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by anerickso



Date Published

Feb. 11, 2019

CPU Clock Rate

4 GHz

CPU Temperature While Idle

29.0° C

CPU Temperature Under Load

52.0° C

GPU Core Clock Rate

2.2 GHz

GPU Effective Memory Clock Rate

8.4 GHz

GPU Temperature While Idle

45.0° C

GPU Temperature Under Load

67.0° C


I’m calling this build Respiro, the Italian word for breath as I am breathing new life into some very old components. My wife is also Italian and she helped me decide on the white version of the 275r ; )

I recently upgraded my i5 4690k with a used i7 4790k instead of getting a new motherboard and DDR4 ram. With that purchase I decided to get a new case and use my old ATX motherboard, which I had stored for 4 years. I had been using a mini ITX board for the i5, but I recently broke the pins on the front usb 3.0 connector. This was done in an attempt to better manage the cables, something I always struggled with in the ITX case. A mid tower ATX was appealing for this reason, and it allowed me to use my old ATX motherboard.

I really love this case. Corsair has made removing the tempered glass panel much easier so ignore all the reviews on YouTube criticizing the difficulty of removing it. My main problem with the case is the hard drive cage. I wish I could mount a hard drive on the back wall and remove the drive cage for better cable management in the back, as well as easier access to the PSU. This is how the Corsair 270 is designed. Instead I need to keep the entire drive cage just to place one HDD. I also wish you could put SSDs in the front, on top of the PSU cover. I almost went with the NXZT h500, which has this option, but decided on the 275r due to having more options for the top of the case. The h500 only allows one 120mm or 140mm fan on top, whereas the 275r allows for 2 120mm fans with a radiator.

I took a lot of time researching how to best mount the radiator along with reading about positive and negative pressure. In my ITX case I always had the radiator on top with the fans in exhaust. This worked fine, but the cpu did get up to 67 degrees under full load. My original concern with front facing radiator was the lack of cool, free flowing intake air. But I found that what's most important is to have good exhaust, which allows air to effectively move through the case. Yes, this will create more negative pressure, but ultimately negative pressure is much more ideal that positive pressure, despite the potential for greater dust build up. Negative pressure allows air to move through the case whereas positive pressure does not, and movement of air trumps cool intake air. There was also a video on YouTube showing how much hotter an open air gpu can get with a top mounted radiator compared to a front mounted radiator due to the inhibition of exhausting air. So far, the front mounted radiator is working beautifully. I have not done a very long stress test, but running at 4.4 GHz I have not seen the cpu get over 52 degrees. I was also able to mount an additional intake fan below the radiator, which helps manage any problems the front radiator may pose.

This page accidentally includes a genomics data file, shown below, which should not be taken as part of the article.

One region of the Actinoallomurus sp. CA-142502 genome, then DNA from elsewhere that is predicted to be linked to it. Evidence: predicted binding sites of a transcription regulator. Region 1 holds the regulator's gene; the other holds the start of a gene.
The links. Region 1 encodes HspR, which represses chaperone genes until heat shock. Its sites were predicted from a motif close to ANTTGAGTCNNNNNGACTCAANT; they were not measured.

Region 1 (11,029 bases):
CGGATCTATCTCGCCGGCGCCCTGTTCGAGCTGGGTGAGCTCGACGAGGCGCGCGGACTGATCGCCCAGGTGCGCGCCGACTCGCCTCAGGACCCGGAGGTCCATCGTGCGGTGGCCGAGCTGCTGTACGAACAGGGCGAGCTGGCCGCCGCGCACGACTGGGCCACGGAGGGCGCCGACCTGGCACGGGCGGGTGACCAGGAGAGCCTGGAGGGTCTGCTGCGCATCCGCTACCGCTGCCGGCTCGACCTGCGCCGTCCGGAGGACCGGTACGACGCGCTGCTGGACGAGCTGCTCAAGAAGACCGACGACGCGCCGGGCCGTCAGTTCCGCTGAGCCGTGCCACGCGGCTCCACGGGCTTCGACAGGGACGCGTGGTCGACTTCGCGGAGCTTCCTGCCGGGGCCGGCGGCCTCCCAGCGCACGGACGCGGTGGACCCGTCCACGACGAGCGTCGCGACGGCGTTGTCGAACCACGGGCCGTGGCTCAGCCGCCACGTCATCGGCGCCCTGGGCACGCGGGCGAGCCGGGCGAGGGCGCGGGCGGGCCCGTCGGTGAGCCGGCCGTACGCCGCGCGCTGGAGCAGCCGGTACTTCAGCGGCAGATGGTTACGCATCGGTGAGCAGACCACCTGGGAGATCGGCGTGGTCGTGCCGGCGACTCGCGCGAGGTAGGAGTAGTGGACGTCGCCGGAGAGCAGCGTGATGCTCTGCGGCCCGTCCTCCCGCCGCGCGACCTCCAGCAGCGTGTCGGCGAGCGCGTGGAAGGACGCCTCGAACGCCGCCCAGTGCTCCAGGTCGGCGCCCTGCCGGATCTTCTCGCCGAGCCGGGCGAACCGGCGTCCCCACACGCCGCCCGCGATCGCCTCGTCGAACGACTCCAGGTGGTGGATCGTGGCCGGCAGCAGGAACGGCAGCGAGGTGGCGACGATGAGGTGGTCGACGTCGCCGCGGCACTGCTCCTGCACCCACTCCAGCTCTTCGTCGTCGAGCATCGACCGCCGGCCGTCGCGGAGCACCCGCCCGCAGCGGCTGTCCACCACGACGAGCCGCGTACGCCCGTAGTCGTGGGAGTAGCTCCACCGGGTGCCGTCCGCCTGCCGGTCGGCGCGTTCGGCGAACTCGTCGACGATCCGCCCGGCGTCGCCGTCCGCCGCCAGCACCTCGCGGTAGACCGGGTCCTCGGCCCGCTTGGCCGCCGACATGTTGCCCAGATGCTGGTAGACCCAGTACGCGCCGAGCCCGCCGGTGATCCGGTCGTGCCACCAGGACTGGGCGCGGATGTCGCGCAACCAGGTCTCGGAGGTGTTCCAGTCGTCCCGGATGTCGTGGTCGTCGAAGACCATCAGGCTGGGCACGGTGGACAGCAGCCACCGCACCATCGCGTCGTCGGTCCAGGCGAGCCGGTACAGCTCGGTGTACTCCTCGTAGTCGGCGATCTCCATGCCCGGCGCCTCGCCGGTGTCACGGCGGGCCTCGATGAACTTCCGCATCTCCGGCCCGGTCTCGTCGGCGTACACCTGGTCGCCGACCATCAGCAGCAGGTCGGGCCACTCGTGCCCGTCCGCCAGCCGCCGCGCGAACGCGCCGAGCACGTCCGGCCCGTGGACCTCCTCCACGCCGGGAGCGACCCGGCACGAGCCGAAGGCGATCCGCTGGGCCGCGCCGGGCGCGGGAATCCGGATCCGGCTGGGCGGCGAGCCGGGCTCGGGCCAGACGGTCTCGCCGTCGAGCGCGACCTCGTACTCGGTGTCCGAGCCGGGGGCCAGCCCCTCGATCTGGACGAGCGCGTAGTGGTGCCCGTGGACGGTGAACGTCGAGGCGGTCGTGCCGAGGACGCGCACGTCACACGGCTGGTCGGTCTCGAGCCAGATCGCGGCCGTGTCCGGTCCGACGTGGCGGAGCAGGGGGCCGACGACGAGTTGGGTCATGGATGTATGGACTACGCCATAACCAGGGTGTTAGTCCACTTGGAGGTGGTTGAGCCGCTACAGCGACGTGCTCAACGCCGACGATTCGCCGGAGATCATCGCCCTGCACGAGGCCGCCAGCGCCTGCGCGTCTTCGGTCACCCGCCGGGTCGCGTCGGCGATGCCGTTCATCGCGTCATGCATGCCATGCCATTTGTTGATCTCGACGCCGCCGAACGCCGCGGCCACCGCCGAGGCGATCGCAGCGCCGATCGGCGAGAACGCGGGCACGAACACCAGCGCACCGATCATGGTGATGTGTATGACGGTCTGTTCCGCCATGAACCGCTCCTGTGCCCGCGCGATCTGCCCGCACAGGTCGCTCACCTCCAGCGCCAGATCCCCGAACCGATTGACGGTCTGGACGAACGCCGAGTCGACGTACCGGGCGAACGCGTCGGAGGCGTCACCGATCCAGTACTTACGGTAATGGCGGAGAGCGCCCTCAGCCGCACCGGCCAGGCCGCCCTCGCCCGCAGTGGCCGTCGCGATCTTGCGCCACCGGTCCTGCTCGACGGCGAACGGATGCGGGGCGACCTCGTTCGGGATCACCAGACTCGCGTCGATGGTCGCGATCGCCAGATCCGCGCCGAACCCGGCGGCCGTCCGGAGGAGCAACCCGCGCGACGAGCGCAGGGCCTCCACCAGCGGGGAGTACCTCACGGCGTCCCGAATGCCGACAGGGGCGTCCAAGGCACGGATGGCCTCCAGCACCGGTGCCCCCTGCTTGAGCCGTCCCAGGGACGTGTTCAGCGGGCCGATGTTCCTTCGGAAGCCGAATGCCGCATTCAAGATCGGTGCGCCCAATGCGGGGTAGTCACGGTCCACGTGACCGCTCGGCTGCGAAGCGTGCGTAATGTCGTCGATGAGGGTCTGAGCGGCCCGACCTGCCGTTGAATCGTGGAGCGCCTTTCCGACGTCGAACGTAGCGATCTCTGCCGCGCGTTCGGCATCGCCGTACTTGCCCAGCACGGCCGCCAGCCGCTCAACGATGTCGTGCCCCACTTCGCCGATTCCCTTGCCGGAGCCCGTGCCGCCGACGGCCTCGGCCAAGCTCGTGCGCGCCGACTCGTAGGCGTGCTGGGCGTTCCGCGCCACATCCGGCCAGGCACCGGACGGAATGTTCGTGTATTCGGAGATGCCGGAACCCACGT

As far as looks go, I wish my ram was white instead of blue. My last build was blue so I bought this crazy blue ram and I can’t justify spending $100 on white colored ram, but I think that would pull things together a lot better. I'd also like to get some rgb halo fans, like the LL series from Corsair, but the prices are crazy. I am using two LED light strips that are remote controlled. They are made by ATTAV and I found them on amazon. Really satisfied with them as they as magnetic and pretty bright.

Please up vote if you like the build. Thanks.

Comments Sorted by:

palchuhai 3 points 2 months ago

nice build

diypartsjoy 1 Build 2 points 2 months ago

Looks good for an old build.

burlypillow 2 points 2 months ago

I think the PSU is a little too overkill for this build. But it does provide good upgradability in the future.

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burlypillow 1 point 2 months ago

When I say it's "Overkill" I'm not meaning it might damage the system. I'm saying that the PSU might be a waste of money because the PC might not need that many watts. (If he doesn't plan to upgrade that is) But I do understand where you're coming from, in which the PSU can't really damage the system itself.

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anerickso submitter 4 Builds 1 point 2 months ago

To be honest, it was a bit of an impulse buy. I saw it at Best Buy and I had been wanting something fully modular for some time. 650 would probably be fine for this build.

miinkz 1 point 2 months ago

What led strips are you using?

anerickso submitter 4 Builds 1 point 2 months ago

Magnetic RGB LED Strip Lights for PC Computer case - 2pcs 12inches LED Strip Kit with Multi Function RF Remote Control https://www.amazon.com/dp/B07F81VHSZ/ref=cm_sw_r_cp_api_i_-KMzCb0229G3Q

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